The death of Sansovino in 1570 left open the position of proto of the procurators of San Marco, i.e., the primary architect of Venice. Although Palladio never officially filled this position, during the 1560s and 70s he succeeded in landing major commissions in the capital city, aided by his relationship with the Barbaro brothers, Daniele, who also died in 1570, and Marc’Antonio. Rather than adapt to Venetian styles, Palladio applied the architectural lexicon that he had derived from Roman sources and had mastered through years of study and practice. Palladio designed the front façade (commissioned 1562) of San Francesco della Vigna in a style that solves the problem of unifying the height of the central nave with the lower sides, by overlapping a classical temple front spanning the whole elevation with a colossal order fronting the nave. Variations on this same theme are seen on two churches in Venice fully designed by Palladio, San Giorgio Maggiore (church begun 1566) and Il Redentore (begun 1577). The interiors of these two may seem a bit austere to some observers, since the only ornamentation is that which is implicit in the orders and concomitant classical elements, but this underscores the importance he placed upon them. Their use in ecclesiastical architecture had already been established, having made the transition from pagan and secular sources in ancient Rome, where they had been used for the glorification of the gods or of the state. Palladio’s now fully Roman classical vocabulary was simply the only means of ornamentation acceptable to him. His genius lay in his inventiveness and creativity in assembling the elements of this vocabulary in order to shape space, articulate solid, and modulate light with elegance, grace, and beauty.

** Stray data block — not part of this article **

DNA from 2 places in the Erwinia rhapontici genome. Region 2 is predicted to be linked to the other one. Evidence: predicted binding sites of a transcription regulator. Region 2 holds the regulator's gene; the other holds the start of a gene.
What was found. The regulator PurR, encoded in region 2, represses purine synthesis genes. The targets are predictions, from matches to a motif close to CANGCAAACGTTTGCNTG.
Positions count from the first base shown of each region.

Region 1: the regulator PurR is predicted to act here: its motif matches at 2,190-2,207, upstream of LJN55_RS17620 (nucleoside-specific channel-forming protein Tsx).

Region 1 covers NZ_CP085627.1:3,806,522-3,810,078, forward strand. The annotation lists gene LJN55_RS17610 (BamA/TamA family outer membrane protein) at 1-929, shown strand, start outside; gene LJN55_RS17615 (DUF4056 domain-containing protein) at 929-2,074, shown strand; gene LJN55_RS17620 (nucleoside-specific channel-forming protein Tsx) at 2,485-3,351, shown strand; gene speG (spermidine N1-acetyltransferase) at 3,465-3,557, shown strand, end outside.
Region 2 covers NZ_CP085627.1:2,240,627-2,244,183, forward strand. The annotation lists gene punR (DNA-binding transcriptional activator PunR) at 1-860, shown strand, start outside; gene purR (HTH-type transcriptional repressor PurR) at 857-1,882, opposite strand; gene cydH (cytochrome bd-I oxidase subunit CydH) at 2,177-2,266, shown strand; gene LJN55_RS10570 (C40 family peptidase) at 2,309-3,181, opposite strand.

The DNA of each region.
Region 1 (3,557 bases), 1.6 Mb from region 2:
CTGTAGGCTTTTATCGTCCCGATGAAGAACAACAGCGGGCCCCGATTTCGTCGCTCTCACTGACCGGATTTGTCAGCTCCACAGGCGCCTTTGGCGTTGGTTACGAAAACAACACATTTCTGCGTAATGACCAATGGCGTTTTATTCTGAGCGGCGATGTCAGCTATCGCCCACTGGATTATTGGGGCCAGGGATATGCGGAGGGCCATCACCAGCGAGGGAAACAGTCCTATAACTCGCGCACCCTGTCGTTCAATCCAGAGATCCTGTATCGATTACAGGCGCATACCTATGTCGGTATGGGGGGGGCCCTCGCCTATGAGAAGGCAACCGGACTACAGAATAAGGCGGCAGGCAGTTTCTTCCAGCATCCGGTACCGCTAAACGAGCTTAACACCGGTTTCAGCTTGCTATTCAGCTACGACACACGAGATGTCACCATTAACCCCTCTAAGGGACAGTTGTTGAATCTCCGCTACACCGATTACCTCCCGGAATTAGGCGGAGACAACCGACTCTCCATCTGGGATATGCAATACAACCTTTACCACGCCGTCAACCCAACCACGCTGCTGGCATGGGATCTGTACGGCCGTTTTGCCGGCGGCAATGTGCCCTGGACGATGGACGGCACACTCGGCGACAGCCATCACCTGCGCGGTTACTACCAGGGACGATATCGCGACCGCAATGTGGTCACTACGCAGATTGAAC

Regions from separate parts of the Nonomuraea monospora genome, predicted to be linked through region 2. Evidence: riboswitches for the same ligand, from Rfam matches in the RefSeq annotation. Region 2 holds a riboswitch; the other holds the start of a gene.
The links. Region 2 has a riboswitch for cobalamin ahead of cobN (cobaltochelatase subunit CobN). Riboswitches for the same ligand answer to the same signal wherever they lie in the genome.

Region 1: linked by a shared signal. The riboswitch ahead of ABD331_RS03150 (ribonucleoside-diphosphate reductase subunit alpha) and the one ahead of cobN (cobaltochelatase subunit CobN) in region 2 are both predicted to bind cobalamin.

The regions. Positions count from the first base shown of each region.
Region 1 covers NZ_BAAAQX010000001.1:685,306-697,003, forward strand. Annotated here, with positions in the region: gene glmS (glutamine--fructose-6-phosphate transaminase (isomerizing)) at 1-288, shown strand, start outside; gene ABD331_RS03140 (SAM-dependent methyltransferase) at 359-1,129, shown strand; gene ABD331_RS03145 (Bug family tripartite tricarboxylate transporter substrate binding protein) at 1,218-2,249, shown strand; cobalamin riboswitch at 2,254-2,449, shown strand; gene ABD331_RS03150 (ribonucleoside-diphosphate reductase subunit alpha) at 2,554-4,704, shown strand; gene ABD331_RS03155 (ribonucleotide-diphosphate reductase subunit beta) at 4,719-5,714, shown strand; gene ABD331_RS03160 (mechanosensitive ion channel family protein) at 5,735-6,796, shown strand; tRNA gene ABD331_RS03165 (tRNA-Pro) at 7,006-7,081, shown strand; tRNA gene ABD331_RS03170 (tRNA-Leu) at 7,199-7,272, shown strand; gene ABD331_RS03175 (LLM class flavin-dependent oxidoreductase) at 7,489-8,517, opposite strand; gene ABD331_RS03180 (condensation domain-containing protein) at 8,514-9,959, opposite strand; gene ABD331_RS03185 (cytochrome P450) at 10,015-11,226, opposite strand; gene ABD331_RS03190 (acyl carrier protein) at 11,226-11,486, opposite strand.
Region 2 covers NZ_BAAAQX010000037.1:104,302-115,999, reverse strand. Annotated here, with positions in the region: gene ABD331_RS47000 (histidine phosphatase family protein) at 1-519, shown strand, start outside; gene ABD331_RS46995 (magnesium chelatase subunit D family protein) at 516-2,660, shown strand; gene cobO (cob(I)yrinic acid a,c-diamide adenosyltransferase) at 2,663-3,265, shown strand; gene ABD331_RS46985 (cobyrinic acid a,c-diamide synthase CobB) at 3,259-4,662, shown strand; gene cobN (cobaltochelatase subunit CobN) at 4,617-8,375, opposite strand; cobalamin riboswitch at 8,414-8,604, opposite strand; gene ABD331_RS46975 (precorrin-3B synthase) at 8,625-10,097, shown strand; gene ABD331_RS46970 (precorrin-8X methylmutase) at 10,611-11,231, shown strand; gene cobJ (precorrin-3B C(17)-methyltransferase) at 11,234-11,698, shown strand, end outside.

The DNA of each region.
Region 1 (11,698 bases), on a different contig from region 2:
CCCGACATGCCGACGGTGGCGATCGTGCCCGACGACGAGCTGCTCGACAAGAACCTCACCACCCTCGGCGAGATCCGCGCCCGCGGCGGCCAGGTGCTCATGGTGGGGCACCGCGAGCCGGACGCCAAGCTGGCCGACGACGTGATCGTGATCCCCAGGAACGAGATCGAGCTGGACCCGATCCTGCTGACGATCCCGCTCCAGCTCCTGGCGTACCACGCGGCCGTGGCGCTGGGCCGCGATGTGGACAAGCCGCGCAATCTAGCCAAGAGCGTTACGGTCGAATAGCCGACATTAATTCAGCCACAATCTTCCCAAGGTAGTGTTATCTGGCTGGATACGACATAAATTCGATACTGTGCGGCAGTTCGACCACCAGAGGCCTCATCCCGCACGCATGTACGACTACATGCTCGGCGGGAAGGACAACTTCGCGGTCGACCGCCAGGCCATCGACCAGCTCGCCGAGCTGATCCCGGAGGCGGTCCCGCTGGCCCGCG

The work that secured Palladio such a prominent place in the history of architecture is not made of brick or stone, however. It is his treatise, I quattro libri dell’architettura, first published in 1570 but translated and republished myriad times since, which ensured that his influence would be felt centuries after his death in 1580. It became the de facto primary source book for classical architecture, since Palladio included a plethora of painstakingly detailed and amply dimensioned architectural drawings, from designs to details, which would be the inspiration for many later architects. 9 He also outlined his design philosophies in substantial detail, and the importance he placed on ratio and proportion (recall “the relationship of the whole to the parts, and of the parts among themselves and to the whole”) cannot be overstated. The specifications of the five orders in Book I are exhaustively dimensioned in terms of a module based on the column diameter, in some cases to such precision as to be beyond what could actually be achieved or perceived, which underscores his theoretical approach. 10 Later in Book I Palladio lists his seven preferred room types, namely the circle, the square, and rectangles with the following length-to-width ratios: 2:1, 4:3, 3:2, 5:3, and 2:1. 11 Of course, Palladio’s own designs in Book II, as well as those of Roman buildings in Book IV, are ready made for creative borrowing and extensive analysis. 12